LSC Requests $1.5 Billion to Confront Widening Justice Gap Amid Pandemic Hardships
The Legal Services Corporation (LSC) is asking Congress for an appropriation of $1.5 billion in its FY 2024 budget request released today. This request addresses the projected increase in demand for civil legal services due to the persistent impact of COVID-19 on low-income Americans, coupled with the ongoing lack of adequate resources to address the widening justice gap.
As a result of the pandemic, the number of people seeking civil legal assistance is expected to grow significantly for the next several years. LSC grantees across the country urgently need additional resources to assist vulnerable people facing increases in evictions, foreclosures, domestic violence and problems with unemployment insurance and consumer scams. Legal aid programs provide life impacting services to families with children, senior citizens, veterans, and individuals and families recovering from disasters or the opioid epidemic.
LSC’s 2022 Justice Gap report—which details the difference between the civil legal needs of low-income Americans and the resources available to meet those needs—found a staggering deficit. Low-income Americans received no or insufficient legal help for 92% of their civil legal problems. Nationally, 74% of low-income households faced at least one civil legal problem—an increase from pre-pandemic numbers.
For the second year in a row, the Biden Administration is putting forward the largest ever White House request for LSC’s budget, topping its FY 2023 recommendation by $100 million to propose $800 million for FY 2024. The White House released the Executive Summary of its budget today and will follow on March 13 with an Appendix that includes the $800 million request for LSC.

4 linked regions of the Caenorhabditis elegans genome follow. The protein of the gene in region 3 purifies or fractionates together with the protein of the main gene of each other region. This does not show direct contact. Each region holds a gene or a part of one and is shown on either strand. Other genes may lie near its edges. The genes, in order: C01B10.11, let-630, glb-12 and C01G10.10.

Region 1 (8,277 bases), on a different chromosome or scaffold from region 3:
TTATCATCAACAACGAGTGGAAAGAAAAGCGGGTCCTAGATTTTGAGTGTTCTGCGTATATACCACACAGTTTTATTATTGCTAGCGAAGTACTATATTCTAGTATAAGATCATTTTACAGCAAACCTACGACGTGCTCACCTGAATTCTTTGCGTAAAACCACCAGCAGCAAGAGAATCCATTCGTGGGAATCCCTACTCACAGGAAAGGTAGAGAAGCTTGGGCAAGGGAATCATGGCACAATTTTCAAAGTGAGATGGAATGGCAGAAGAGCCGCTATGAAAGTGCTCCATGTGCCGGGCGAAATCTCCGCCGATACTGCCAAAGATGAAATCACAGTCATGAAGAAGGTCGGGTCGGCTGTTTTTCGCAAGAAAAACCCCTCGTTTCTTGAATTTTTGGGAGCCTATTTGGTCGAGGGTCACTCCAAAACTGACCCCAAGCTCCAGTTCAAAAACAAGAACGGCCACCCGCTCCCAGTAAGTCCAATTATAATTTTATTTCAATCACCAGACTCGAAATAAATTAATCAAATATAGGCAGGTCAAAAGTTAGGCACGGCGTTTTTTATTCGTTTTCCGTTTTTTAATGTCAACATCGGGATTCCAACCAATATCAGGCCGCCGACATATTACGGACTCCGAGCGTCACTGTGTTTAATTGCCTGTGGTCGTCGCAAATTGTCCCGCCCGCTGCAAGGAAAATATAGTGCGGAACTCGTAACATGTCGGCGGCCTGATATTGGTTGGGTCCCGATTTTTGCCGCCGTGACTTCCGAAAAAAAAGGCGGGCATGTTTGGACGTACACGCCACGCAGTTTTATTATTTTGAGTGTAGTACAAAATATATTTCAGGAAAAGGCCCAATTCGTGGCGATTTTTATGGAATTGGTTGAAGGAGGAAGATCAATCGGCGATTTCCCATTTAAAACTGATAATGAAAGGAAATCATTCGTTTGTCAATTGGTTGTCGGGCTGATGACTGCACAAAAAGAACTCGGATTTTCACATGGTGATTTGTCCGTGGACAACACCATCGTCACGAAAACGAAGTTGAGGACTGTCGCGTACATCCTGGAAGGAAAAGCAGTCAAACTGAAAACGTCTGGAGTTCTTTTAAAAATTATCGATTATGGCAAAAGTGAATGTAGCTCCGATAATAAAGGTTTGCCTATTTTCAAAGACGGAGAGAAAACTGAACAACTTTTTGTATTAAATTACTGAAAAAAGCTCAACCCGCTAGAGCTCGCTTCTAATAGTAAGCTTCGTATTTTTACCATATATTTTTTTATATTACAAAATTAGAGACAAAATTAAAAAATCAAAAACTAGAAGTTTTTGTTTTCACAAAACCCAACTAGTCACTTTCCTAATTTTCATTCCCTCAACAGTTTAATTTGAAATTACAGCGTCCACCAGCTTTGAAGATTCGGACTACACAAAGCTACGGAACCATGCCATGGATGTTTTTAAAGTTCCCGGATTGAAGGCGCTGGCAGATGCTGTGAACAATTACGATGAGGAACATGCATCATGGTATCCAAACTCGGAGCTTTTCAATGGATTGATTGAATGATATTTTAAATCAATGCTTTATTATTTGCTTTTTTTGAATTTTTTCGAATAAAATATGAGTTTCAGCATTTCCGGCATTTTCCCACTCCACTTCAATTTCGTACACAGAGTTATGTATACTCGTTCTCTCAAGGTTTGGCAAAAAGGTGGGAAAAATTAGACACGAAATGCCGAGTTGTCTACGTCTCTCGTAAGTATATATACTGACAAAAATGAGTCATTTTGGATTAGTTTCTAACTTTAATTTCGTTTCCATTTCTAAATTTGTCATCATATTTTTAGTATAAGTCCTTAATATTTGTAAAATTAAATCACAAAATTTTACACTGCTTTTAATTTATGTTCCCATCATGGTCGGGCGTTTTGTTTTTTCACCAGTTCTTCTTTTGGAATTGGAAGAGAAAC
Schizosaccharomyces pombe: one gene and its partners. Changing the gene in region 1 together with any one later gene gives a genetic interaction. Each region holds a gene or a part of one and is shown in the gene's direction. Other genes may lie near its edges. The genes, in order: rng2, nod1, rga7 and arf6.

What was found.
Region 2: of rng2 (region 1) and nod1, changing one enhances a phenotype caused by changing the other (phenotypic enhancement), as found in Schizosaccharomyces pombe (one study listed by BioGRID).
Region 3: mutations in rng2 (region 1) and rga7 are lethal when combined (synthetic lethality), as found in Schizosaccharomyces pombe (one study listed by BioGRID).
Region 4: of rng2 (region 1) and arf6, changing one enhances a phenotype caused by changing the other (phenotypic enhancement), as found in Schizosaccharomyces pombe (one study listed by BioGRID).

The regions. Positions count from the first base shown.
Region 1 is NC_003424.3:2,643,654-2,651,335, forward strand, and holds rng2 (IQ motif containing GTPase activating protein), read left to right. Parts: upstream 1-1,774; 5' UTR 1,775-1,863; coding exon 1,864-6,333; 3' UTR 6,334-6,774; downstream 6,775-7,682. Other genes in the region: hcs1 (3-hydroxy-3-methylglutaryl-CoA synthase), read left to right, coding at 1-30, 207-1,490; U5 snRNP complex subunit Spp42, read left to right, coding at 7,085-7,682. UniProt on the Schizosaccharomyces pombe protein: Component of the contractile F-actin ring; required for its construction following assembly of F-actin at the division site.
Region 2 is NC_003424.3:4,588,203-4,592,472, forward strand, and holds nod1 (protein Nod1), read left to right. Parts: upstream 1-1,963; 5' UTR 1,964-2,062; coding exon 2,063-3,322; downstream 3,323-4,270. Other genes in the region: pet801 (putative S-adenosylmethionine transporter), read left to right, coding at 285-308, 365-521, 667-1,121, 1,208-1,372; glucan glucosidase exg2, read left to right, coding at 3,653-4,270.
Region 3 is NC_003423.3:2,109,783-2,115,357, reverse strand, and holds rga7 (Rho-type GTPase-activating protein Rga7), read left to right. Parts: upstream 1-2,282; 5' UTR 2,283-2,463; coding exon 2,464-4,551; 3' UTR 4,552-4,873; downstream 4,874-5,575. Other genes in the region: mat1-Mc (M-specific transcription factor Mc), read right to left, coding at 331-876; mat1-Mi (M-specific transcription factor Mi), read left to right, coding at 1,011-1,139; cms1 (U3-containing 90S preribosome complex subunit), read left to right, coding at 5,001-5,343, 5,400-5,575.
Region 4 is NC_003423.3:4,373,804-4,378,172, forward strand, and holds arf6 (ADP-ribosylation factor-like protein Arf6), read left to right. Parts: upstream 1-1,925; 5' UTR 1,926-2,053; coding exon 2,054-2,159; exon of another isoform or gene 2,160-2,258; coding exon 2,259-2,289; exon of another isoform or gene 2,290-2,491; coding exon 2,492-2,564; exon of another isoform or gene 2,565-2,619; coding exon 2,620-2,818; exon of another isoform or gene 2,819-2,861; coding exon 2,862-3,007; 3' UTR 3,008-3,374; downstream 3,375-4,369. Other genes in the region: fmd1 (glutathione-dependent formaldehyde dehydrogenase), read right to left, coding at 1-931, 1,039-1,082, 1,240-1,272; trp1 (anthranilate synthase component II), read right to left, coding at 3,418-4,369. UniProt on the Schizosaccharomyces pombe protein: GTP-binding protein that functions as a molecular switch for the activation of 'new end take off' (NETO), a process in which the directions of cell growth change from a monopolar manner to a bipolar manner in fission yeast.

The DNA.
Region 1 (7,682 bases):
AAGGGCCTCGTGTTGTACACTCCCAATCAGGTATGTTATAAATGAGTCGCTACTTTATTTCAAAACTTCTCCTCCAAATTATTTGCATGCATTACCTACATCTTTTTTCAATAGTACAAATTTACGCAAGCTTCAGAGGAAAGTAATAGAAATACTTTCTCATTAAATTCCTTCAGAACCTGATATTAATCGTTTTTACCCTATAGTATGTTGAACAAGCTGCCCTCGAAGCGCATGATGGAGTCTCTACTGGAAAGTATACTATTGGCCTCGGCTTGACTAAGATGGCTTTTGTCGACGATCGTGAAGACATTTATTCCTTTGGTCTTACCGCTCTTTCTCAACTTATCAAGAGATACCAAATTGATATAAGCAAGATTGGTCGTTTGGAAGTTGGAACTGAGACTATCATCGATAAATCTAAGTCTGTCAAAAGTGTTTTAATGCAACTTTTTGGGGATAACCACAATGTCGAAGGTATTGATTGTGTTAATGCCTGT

“The people who our grantees serve are in desperate situations, legally and financially, and the pandemic has created additional legal and financial hardships for many Americans,” said LSC President Ron Flagg. “We are grateful that the White House realizes the urgent need to increase funding for civil legal aid.”
“At the same time, LSC’s Board of Directors has indicated that Congress’ investment in civil legal aid must grow substantially in order to combat the immense justice gap,” Flagg continued. “In recognition of the vast unmet need of low-income Americans, the Board unanimously supports LSC’s $1.5 billion budget request.”
Individuals who have a household income at or below 125% of the Federal Poverty Guidelines are eligible for LSC-funded legal assistance. In 2022, this corresponds to annual incomes below $34,500 for a family of four or $17,500 for an individual. Nearly 53.7 million Americans qualified for LSC’s grantees’ services as of 2021.
Notably, after falling every year since 2015, the eligible population increased in both 2020 and 2021. Already, LSC’s grantees must turn away 50% of eligible clients who seek civil legal services due to a lack of necessary resources.
In FY 2023, Congress appropriated $560 million for LSC. While this budget was an increase of $71 million over FY 2022, it still did not overcome the dearth of resources from decades of chronic underfunding of civil legal aid.
In FY 1980 Congress appropriated $300 million for LSC—adjusted for inflation, the 1980 appropriation would be more than $900 million in 2023 dollars. With the aftermath of the global pandemic, and the increasing numbers of Americans newly eligible for legal services, the need for substantially increased federal financial support for civil legal aid is even greater today.